The Year Ahead: A strong spring performance might be enough to push Kingham to Triple-A at the beginning of April but more likely than not he’ll return to Double-A for perhaps half a season before moving up. He has to be added to the 40-man roster in November anyway so he might receive a taste of the big leagues in September.
The Career Outlook: Kingham could make a solid mid-rotation starter capable of chewing up innings thanks to his strong, durable frame.
The Year in Review: McGuire’s glove was highly-coveted as a draft-eligible prospect in 2013 — and it helped make him a first round draft pick — but he had unexpected success with the bat during his pro debut. Playing in Rookie ball, the young backstop hit .330 and struck out just 18 times in 46 games. He earned a late-season promotion to the New York Penn League where he appeared in five games.
The Scouting Report: As mentioned above, McGuire’s defense is his meal ticket. He calls a strong game, is a natural leader and receives the ball well. He also has a strong arm and isn’t afraid to get dirty and block pitches. At the plate, he showed a better-than-expected approach with above-average contact. He still has room to improve his swing to generate more pop, although he may never be a home run hitter. McGuire needs more experience against good left-handed pitching.
The Year Ahead: McGuire’s early success should allow him open the 2014 season in full-season ball — unless he completely falls apart this spring. Expect him to spent most, if not all, of the year in Low-A ball.
The Career Outlook: McGuire plays defense well enough to make the Majors on that alone so any offense, really, is icing on the cake. If the catcher keeps hitting, the Pirates could have something really special.
The Year in Review: Signed for a whopping $5 million bonus back in 2011 as a prep outfielder out of Texas, Bell returned to Low-A ball in 2013 after missing almost all of ’12 due to injury. He produced a solid season with an .806 OPS. He did a nice job of getting on base and showed developing power with 12 home runs and 37 doubles.
The Scouting Report: The 21-year-old outfielder is a big kid and has the raw power to eventually hit 20+ home runs in a full season. Right now, though, he showcases more gap power in game situations. He has a strong eye at the plate and shows a willingness to work the count. He’s a switch-hitter who’s a little bit stronger from the left side of the plate. In the field, Bell shows a strong arm but just average range; he should profile OK in right field.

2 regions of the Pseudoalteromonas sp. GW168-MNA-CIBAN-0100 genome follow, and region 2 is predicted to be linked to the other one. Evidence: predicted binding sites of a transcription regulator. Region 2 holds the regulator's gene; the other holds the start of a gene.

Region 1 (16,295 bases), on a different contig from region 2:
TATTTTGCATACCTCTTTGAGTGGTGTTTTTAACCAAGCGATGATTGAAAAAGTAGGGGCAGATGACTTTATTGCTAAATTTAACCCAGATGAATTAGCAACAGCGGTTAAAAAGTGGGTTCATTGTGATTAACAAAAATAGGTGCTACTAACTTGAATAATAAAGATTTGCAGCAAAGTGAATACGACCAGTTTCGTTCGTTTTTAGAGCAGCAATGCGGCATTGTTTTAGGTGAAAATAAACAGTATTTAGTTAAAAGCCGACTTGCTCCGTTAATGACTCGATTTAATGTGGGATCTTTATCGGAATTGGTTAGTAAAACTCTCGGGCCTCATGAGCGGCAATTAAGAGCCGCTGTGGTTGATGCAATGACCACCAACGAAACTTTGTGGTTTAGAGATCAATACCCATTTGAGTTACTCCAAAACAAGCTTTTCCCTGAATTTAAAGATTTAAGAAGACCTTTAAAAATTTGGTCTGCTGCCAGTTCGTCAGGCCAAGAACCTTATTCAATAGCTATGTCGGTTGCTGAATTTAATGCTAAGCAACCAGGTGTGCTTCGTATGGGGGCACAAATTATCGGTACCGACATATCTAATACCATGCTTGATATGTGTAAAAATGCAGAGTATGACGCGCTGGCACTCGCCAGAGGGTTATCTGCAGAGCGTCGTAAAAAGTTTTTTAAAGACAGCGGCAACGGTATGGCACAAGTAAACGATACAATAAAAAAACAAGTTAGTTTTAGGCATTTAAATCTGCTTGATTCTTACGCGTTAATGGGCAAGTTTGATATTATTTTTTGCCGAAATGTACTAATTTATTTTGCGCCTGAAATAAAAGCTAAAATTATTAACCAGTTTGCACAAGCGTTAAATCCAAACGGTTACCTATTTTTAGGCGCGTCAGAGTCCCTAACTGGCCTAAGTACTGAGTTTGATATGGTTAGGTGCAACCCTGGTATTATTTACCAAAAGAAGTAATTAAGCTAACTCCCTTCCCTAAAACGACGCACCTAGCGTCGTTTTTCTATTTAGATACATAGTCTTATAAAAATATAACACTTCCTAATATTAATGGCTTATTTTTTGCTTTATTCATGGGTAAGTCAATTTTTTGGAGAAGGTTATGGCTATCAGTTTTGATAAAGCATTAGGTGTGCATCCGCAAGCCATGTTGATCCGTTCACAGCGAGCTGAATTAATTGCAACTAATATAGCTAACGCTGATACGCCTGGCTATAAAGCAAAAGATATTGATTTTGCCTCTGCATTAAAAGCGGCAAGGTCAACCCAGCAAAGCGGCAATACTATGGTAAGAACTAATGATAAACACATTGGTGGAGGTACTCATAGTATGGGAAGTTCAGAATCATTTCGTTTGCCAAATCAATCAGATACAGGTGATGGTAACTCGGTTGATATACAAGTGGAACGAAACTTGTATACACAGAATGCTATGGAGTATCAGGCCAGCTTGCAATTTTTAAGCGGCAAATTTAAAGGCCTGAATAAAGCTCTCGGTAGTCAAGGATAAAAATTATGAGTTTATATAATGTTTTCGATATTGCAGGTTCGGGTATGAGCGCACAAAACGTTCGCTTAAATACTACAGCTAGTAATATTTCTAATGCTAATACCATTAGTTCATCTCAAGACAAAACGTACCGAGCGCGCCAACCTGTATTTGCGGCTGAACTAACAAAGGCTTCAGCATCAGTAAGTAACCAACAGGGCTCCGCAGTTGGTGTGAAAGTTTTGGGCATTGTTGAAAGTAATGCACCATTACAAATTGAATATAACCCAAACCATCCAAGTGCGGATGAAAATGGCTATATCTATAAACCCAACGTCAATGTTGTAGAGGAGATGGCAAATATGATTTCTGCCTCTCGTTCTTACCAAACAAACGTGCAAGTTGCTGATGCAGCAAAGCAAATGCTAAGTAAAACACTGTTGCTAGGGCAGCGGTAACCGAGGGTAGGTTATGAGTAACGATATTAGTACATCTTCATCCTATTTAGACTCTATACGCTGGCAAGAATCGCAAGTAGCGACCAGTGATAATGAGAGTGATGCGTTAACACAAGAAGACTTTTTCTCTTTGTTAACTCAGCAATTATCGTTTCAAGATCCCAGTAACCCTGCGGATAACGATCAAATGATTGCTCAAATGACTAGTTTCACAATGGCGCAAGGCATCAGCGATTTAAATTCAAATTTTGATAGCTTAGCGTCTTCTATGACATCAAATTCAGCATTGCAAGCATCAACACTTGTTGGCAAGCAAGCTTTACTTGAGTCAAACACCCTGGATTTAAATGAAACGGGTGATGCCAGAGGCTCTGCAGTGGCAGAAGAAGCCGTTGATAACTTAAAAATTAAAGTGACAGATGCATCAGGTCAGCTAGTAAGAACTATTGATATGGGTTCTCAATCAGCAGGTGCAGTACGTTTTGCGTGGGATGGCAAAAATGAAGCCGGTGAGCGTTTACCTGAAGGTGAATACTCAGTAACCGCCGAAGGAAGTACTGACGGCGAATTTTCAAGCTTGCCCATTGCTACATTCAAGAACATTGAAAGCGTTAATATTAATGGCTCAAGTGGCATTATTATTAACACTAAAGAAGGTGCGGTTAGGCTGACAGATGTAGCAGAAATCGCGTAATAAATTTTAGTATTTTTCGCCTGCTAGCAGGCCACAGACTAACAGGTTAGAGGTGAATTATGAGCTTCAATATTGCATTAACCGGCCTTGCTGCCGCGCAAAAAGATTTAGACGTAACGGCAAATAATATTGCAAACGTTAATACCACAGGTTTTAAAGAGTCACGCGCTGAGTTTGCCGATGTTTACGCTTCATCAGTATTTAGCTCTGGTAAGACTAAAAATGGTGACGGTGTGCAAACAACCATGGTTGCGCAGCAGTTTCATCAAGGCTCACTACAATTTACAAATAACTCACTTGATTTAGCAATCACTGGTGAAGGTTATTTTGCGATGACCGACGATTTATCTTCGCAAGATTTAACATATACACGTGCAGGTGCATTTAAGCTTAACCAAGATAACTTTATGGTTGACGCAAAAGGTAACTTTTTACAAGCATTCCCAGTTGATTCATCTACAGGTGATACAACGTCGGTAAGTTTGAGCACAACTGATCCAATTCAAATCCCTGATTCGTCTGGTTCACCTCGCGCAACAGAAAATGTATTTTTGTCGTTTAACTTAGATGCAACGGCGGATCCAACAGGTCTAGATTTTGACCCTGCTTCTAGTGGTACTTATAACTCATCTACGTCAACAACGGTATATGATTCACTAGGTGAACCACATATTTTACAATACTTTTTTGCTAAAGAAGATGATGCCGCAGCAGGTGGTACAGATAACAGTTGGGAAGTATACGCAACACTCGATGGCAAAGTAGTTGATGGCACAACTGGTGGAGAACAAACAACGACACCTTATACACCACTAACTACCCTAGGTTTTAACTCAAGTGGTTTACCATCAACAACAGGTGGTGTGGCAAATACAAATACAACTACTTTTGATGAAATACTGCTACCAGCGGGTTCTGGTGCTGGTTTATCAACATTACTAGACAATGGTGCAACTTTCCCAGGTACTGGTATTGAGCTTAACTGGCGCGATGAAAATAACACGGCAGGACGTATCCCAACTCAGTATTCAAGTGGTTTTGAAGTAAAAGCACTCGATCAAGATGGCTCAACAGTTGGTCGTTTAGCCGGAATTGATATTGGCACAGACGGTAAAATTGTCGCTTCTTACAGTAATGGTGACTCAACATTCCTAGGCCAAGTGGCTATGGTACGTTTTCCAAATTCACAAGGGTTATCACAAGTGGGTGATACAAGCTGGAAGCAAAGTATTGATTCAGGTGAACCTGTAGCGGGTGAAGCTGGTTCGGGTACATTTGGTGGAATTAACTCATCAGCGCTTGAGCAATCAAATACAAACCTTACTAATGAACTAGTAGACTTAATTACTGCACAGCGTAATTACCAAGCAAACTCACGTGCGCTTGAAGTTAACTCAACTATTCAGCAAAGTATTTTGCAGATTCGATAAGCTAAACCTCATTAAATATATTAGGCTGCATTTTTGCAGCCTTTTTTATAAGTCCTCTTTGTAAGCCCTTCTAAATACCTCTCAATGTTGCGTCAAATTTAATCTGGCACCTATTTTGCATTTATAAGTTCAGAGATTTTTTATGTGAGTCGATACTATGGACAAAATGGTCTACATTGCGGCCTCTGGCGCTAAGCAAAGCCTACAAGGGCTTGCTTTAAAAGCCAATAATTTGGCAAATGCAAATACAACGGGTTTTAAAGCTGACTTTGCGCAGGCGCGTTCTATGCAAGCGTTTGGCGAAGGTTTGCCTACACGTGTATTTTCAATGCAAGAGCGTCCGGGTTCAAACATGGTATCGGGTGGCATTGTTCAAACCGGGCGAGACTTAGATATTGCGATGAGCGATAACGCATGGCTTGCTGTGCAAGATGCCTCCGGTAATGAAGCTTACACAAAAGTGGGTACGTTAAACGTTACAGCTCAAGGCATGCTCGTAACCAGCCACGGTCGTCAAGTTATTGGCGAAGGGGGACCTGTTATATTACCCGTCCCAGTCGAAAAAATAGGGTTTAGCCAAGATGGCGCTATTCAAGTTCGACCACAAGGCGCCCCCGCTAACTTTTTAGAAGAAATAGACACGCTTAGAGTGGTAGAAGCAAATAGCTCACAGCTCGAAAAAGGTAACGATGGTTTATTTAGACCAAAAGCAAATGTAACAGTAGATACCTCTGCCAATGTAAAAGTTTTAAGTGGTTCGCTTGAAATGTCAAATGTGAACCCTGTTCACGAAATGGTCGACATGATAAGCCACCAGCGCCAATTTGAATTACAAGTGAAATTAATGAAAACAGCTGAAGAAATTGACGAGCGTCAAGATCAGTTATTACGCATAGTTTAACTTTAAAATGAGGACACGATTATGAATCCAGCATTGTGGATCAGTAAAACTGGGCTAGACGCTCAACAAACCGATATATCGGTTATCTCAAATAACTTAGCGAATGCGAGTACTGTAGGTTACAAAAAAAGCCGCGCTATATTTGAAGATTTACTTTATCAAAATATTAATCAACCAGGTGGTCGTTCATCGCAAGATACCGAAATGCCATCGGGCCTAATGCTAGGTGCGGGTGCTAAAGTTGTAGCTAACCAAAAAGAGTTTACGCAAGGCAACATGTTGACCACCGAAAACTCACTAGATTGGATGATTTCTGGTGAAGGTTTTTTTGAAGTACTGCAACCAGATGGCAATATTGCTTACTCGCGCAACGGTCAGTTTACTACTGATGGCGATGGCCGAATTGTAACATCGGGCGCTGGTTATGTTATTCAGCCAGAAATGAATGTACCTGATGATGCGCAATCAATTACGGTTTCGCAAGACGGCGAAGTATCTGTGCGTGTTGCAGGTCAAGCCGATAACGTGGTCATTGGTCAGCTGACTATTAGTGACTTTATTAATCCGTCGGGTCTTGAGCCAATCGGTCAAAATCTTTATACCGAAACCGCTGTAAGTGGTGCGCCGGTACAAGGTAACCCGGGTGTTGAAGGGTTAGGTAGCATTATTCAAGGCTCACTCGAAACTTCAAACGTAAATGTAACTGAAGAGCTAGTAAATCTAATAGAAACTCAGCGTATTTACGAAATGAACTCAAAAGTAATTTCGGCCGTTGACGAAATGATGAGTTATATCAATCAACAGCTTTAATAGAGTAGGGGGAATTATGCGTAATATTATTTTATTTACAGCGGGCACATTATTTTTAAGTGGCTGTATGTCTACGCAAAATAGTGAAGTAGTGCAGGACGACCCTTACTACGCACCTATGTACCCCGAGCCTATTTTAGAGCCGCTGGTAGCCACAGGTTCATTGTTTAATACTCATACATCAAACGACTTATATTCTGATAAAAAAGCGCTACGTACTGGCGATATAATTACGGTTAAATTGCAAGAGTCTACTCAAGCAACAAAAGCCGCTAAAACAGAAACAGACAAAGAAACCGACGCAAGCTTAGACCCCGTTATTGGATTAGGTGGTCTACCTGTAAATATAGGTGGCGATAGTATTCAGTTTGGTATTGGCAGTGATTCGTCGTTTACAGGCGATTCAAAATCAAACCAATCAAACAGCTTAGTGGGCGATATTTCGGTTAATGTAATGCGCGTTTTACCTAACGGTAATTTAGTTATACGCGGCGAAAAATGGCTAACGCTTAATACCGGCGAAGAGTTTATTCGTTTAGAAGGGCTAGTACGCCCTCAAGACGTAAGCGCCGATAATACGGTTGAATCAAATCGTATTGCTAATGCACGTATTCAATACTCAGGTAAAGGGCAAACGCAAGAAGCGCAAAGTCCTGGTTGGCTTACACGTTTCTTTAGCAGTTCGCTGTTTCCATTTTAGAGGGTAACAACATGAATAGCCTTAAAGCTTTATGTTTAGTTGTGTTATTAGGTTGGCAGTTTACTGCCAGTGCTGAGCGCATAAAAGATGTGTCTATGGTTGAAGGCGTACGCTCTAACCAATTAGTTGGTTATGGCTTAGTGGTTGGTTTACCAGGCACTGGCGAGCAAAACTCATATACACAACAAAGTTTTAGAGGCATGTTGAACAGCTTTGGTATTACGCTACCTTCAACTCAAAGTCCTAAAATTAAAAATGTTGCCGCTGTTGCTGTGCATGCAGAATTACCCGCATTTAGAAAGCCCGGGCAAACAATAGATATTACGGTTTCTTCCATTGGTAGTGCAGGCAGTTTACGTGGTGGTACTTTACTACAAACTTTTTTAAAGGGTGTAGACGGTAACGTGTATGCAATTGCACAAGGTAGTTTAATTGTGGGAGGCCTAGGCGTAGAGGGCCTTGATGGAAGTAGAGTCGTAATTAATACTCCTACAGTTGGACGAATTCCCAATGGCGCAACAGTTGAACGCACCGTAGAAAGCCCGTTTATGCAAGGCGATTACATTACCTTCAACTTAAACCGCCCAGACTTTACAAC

The Year Ahead: Bell will move up to High-A ball but likely will only need half a season of at-bats before moving up to Double-A.
The Career Outlook: The outfield prospect lost some momentum in 2012 due to the injury but he could make up for lost time with a strong season in 2014. He the raw talent to develop into an above-average corner outfielder.
The Year in Review: Ramirez opened his 2013 season at the age of 18 and produced solid numbers. He stole 23 bases (but was caught 11 times) and hit .285. He didn’t hit with much power and he tired in the second half of the year.
The Scouting Report: The young outfielder has played a lot of centre field and projects to be at least average at the position. He has very good range but his arm is just fringe-average for the position. If he eventually moves from centre, it will be to left. At the plate, he shows a solid understanding of hitting for his age and should hit for a good average as he moves up the ladder. He doesn’t project to develop into a true power hitter but he flashes solid pop. His speed is above average, which helps him in the field and could also allow him to nab 20+ bases in the Majors if he develops into a future regular.